Of the Songs of Angels and Our Part in their Story

MilkyWayStones
There are many beautiful carols sung, performed on instruments, whistled, and even hummed to celebrate Christmas. They are among the more significant and important ways of remembering and worshiping the Savior as we commemorate His birth—the most important is to do His works, as He showed us.

A beautiful American carol—not heard nearly enough today—is “It Came upon the Midnight Clear,” words by Edmund Hamilton Sears, music by Richard Storrs Willis. Part of this carol’s power, much like “Joy to the World,” is that it unites the certain news of the Savior’s birth with the prophecies of Christ’s return. Just as surely as Christ’s birth happened in complete fulfillment of thousands of years of prophecy and prayer, so may we trust that the prophecies of the Savior’s return will be fulfilled in every particular.

The night before His birth, the Savior declared to the prophet Nephi, “on the morrow come I into the world, to show unto the world that I will fulfill all that which I have caused to be spoken by the mouth of my holy prophets.” (3 Nephi 1:13) That declaration applied to all of the prophecies, those of His birth, His ministry, His atoning sacrifice, His resurrection, and His return in the latter days.

That is the message of the carol by Sears and Willis:

It came upon the midnight clear,
That glorious song of old,
From angels bending near the earth
To touch their harps of gold:
“Peace on the earth, good will to men
From heav’n’s all-gracious King.”
The world in solemn stillness lay
To hear the angels sing.

The carol begins with reflections on the ancient story, proclaimed by unimpeachable messengers from heaven, of the birth of the Prince of Peace, tidings sent from His Father, the King. The carol does not stop there. It moves forward to remind us what that song of old means for us today. In short, the story did not end on that midnight clear; the story continues. We are in the story.

Still thru the cloven skies they come
With peaceful wings unfurled,
And still their heav’nly music floats
O’er all the weary world.
Above its sad and lowly plains
They bend on hov’ring wing,
And ever o’er its babel sounds
The blessed angels sing.

The angels’ work has not ended, their song continues, the messengers of heaven yet minister to us in modern times to our weary world. As today’s leaders say more and lead less, and the “babel” of voices increases, the need for the message of the angels grows. The angels still have much work to do. They are needed now ever as much as they were two thousand years ago. What is their message? That the days proclaimed by prophets throughout the ages are arriving. Ours, too, is a momentous age. We are part of the story spoken and begun anciently, still extending toward a conclusion yet ahead.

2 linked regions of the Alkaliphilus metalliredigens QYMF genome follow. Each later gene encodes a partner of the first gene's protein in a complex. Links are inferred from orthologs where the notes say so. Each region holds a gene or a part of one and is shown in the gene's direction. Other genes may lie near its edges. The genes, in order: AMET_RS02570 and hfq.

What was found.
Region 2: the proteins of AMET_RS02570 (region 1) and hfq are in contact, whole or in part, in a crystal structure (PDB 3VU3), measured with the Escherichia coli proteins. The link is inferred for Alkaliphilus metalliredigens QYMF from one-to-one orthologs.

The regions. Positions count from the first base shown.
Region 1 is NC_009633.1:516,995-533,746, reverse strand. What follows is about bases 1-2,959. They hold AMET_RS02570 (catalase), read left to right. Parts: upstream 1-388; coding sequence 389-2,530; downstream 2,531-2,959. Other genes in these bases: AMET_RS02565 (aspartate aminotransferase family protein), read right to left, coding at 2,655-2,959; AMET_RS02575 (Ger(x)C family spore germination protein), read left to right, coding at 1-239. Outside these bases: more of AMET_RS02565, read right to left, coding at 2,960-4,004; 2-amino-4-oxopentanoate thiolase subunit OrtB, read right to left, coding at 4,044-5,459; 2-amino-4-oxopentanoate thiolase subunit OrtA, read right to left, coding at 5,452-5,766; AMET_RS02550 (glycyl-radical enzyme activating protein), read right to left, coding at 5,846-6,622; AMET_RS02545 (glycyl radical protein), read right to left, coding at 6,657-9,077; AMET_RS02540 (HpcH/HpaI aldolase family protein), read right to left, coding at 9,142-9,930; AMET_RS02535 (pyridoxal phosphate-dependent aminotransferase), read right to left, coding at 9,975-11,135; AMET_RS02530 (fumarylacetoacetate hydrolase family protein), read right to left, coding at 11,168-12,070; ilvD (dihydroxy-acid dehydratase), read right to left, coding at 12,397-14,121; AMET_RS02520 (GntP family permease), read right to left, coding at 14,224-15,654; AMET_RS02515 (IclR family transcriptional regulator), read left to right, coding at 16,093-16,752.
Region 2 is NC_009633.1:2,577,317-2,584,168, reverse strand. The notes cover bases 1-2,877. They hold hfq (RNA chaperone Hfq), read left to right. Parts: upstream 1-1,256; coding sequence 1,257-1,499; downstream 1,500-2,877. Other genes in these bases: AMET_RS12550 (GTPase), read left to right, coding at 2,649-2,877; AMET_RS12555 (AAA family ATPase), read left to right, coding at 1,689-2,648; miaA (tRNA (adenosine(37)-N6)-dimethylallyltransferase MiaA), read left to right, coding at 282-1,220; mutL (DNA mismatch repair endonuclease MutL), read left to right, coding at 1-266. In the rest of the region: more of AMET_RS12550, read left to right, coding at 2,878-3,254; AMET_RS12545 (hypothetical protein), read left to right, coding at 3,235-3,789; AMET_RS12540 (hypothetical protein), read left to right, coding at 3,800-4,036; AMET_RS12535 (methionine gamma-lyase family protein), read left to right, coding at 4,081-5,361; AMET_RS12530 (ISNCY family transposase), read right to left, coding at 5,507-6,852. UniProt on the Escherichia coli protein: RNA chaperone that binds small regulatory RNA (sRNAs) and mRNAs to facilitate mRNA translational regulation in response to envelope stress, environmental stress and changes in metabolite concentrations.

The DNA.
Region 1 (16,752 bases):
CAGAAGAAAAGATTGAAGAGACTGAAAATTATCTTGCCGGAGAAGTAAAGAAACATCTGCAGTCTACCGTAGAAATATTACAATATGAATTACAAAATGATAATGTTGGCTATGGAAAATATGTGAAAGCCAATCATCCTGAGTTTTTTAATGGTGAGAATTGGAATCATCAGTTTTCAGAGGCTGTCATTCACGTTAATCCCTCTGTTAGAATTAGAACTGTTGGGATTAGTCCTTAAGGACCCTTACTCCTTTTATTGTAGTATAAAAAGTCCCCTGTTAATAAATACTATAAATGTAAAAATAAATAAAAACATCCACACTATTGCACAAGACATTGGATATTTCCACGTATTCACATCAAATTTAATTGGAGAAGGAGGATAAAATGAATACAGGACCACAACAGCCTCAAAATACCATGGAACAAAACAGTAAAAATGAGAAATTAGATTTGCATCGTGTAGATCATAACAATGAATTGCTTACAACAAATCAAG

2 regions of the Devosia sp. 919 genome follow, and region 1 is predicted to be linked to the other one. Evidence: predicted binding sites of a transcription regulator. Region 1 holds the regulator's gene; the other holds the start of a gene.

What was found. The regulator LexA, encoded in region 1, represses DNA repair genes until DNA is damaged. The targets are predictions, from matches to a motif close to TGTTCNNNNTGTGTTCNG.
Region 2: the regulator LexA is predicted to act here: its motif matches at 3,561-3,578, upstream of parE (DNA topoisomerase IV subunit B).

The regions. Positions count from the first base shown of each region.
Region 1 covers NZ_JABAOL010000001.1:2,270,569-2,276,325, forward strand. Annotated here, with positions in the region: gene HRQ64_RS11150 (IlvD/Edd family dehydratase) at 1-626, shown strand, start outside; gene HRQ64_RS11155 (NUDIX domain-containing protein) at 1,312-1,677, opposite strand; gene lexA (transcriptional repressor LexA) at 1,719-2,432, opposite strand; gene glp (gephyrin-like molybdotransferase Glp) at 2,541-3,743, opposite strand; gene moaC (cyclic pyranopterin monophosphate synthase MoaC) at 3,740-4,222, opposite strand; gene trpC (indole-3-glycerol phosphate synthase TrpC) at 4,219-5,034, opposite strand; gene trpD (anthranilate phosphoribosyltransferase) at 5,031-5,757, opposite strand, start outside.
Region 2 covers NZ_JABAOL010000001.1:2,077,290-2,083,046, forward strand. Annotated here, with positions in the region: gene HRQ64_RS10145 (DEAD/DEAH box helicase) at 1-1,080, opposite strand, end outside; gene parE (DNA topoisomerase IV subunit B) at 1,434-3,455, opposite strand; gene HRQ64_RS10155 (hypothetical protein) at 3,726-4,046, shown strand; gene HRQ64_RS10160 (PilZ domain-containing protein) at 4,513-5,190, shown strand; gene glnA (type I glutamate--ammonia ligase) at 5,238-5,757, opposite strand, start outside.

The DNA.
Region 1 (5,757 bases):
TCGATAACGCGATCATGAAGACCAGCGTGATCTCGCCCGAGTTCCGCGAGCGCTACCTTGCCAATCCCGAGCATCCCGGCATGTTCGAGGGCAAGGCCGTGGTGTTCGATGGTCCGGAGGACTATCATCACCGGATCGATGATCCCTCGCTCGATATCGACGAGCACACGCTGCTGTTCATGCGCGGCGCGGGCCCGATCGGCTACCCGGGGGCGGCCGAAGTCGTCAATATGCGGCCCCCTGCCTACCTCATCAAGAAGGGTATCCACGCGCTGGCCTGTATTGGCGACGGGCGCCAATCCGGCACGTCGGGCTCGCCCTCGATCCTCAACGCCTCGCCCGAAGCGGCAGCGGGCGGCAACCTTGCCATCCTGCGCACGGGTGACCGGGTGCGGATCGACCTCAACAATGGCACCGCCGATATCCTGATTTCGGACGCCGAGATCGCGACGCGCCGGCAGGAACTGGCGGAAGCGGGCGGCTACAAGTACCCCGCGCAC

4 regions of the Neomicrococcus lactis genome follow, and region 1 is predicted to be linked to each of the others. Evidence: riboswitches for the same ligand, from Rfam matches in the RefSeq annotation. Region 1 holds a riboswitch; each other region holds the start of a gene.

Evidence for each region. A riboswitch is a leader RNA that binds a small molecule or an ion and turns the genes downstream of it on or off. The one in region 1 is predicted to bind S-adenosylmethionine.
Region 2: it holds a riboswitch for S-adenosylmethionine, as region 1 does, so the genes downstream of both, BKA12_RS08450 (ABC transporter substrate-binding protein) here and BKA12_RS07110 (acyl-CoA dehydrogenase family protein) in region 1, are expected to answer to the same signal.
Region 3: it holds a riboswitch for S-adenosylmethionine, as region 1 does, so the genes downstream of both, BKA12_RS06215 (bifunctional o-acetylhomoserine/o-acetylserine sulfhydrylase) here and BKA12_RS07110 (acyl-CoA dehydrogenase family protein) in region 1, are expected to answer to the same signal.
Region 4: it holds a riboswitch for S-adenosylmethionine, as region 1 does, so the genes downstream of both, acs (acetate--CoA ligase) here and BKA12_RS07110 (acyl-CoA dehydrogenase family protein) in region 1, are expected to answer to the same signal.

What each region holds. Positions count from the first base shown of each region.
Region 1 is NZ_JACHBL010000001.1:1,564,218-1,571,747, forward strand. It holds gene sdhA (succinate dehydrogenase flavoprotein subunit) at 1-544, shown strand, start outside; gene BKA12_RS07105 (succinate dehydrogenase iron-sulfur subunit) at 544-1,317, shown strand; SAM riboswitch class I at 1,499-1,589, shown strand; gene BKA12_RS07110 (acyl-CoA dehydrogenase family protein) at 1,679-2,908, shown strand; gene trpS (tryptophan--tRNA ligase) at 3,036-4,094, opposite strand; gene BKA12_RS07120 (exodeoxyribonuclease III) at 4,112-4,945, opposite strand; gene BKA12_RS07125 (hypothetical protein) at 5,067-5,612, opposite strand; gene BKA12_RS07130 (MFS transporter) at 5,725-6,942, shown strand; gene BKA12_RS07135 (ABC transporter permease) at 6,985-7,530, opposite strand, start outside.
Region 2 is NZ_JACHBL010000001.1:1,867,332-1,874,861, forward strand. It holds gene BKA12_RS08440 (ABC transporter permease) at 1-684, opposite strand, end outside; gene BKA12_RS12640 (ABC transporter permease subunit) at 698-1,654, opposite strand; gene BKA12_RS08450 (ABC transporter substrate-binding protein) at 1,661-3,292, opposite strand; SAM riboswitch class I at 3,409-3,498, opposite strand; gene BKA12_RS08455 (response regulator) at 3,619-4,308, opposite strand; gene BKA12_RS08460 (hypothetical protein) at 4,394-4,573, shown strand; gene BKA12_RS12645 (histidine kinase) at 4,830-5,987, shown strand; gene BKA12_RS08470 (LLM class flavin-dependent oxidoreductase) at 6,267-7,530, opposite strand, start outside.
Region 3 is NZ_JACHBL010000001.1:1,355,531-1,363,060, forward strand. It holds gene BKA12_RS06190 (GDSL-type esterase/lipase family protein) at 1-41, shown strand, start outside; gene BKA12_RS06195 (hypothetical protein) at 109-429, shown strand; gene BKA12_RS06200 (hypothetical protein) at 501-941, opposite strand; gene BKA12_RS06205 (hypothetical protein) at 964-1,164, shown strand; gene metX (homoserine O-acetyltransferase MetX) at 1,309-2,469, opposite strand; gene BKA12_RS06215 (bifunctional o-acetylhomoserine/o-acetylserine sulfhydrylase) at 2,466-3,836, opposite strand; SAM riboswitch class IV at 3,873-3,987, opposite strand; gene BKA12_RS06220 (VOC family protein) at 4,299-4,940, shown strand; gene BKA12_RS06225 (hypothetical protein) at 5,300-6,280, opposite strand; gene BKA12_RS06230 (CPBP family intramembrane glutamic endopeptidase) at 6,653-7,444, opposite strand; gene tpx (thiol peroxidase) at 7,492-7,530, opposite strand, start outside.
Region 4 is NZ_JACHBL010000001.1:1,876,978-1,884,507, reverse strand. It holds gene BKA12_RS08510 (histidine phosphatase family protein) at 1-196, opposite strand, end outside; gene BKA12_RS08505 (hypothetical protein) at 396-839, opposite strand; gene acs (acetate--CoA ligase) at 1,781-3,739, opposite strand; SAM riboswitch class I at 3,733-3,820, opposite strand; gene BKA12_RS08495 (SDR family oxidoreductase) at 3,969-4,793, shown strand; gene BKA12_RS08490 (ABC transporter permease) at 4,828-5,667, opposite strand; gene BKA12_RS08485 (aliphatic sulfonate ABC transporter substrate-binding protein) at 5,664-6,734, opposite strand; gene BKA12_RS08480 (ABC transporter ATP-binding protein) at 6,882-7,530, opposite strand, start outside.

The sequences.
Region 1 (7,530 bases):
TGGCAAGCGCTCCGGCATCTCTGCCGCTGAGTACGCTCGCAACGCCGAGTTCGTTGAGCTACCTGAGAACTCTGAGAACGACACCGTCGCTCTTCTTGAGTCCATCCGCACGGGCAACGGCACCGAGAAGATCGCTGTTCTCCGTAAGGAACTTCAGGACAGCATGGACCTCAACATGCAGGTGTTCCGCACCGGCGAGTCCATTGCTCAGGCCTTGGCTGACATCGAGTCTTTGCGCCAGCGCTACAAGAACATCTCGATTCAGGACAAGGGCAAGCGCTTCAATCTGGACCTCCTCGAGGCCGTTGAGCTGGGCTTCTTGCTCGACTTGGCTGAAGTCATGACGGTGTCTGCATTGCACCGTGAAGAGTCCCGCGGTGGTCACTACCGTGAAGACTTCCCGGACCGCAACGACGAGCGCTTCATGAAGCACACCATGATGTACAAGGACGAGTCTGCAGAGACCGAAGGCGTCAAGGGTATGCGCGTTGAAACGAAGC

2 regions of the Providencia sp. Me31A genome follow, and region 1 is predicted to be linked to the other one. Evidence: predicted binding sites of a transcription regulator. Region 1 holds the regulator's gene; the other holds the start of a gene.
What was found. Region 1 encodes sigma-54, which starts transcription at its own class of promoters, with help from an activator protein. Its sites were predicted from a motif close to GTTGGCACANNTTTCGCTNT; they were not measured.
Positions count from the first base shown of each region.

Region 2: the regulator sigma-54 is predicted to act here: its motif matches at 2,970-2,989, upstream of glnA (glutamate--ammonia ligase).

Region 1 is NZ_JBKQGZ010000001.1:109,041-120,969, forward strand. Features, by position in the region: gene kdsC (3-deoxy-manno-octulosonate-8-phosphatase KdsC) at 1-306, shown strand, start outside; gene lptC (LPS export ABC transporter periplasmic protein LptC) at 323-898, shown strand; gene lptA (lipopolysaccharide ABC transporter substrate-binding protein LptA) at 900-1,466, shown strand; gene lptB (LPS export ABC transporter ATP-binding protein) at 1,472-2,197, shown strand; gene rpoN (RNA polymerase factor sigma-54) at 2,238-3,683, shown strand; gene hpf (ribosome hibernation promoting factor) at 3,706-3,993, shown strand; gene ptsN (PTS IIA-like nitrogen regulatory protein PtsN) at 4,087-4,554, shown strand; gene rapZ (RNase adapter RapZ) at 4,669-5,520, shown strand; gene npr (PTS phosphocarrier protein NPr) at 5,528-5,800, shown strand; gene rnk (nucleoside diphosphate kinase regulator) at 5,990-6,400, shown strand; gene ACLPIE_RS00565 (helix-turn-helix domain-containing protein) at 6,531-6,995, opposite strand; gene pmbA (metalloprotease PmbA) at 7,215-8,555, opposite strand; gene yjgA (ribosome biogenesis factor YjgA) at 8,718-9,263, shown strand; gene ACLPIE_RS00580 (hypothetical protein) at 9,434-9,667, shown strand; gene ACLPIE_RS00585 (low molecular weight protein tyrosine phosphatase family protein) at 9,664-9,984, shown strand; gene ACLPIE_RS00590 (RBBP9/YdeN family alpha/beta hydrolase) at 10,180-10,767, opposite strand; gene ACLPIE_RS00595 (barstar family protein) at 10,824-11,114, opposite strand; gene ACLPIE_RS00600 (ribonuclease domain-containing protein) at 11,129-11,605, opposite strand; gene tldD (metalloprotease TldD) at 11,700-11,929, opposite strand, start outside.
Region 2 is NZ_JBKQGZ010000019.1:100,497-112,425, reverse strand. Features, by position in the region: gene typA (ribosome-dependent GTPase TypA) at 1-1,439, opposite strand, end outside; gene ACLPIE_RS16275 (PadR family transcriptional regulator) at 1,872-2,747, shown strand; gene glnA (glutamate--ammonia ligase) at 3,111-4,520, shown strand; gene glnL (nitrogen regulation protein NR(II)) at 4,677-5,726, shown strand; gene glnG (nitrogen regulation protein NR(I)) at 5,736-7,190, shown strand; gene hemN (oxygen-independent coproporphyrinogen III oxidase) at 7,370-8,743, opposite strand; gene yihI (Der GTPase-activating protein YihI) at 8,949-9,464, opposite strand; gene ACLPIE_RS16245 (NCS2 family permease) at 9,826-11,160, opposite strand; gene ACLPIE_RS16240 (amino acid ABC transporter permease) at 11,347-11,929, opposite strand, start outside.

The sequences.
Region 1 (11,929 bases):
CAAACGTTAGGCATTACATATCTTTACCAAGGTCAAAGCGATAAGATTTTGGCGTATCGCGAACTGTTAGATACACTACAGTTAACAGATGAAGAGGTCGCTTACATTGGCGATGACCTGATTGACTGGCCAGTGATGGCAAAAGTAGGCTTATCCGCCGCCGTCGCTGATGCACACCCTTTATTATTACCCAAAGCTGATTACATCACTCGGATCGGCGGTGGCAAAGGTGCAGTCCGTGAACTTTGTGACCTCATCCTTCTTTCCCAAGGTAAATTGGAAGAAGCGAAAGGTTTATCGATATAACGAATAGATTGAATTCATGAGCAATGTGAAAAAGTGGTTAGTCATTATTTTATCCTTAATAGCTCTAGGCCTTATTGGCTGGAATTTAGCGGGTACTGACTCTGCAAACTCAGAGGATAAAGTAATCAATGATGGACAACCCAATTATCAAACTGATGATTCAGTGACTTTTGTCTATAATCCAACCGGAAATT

For lo! the days are hast’ning on,
By prophets seen of old,
When with the ever circling years
Shall come the time foretold,
When the new heav’n and earth shall own
The Prince of Peace their King,
And the whole world send back the song
Which now the angels sing.

As we worship each Christmas time, and throughout the year, let the message of this song, and the words of the prophets—ancient and modern—remind us that the time is hastening on as foretold. As we live and move through the weary world, we need not be weary. We can listen to the messages from heaven and rejoice. We can own the Prince of Peace our King and send back the song that the angels in our day are still singing.

Of Christmas and Faith in Miracles

The events associated with the birth of the Savior occurred in a miraculous time during an age of miracles. It was also an era of grinding poverty, breathtaking opulence, and many gradations of wealth in between. People were ignorant, well educated, parochial in vision, and metropolitan in view. Religious beliefs involved spurious superstitions, animistic traditions, polytheistic practices, monotheistic faith, and sophisticated atheism.

That is to say that those times and ours have more in common than we might have supposed, which is the point of my writing this evening. Perhaps we create too much distance between us and the birth of the Savior. Measured in human lives, 2000 years is a long time. In the eternal measures of God and heaven, it must be acknowledged as being brief, a matter of yesterday and common memory.

That being true, it would be odd to assume that God, whose miracles were on prominent display in Judea of long ago, would work by miracles yesterday and not do so today. The lack of belief in either one logically undermines faith in the other, because it assumes limits on either God’s ability or His willingness to work by miracles, a possibility hard for the mind to accept. The disbelief in either ancient or modern miracles inclines the mind to reject God’s miraculous interventions entirely.

For some it can be much easier to believe in miracles of the past than to recognize modern ones. Others may be willing to see God’s hand in their own lives but consider the ancient scriptural accounts as morality stories, the details of which should not be taken too literally. We find examples of both among our contemporaries and throughout history.

Of course, among the sophisticated set have always been those who doubted miracles of both past and present. With no recognition of personal involvement in miracles, they reject the word of those who actually witnessed them. They are quick to dismiss others’ experiences, with nice attitudes of condescension for the “lovely legends” and “faith traditions,” that must be taken figuratively if accepted at all. When those who know assert the reality of the wonders, the sophisticates can be known to turn to anger and scorn.

And yet reality can be stubborn and defy rejection. Angels delivering messages from God to priests in the Temple and to shepherds in the fields, God speaking to common men by dreams, signs from God to men in distant places motivating them to “traverse afar” to witness God’s works of salvation, and many other examples of heaven’s direct involvement in human affairs can be easier to dismiss if they only happened in hazy history. When presented with facts of past and present miracles skeptics are hard put to know how to deal with them, other than to dismiss them out of hand and cast ignorant aspersions on those claiming any direct and tangible involvement with Divinity. Nevertheless, the facts remain.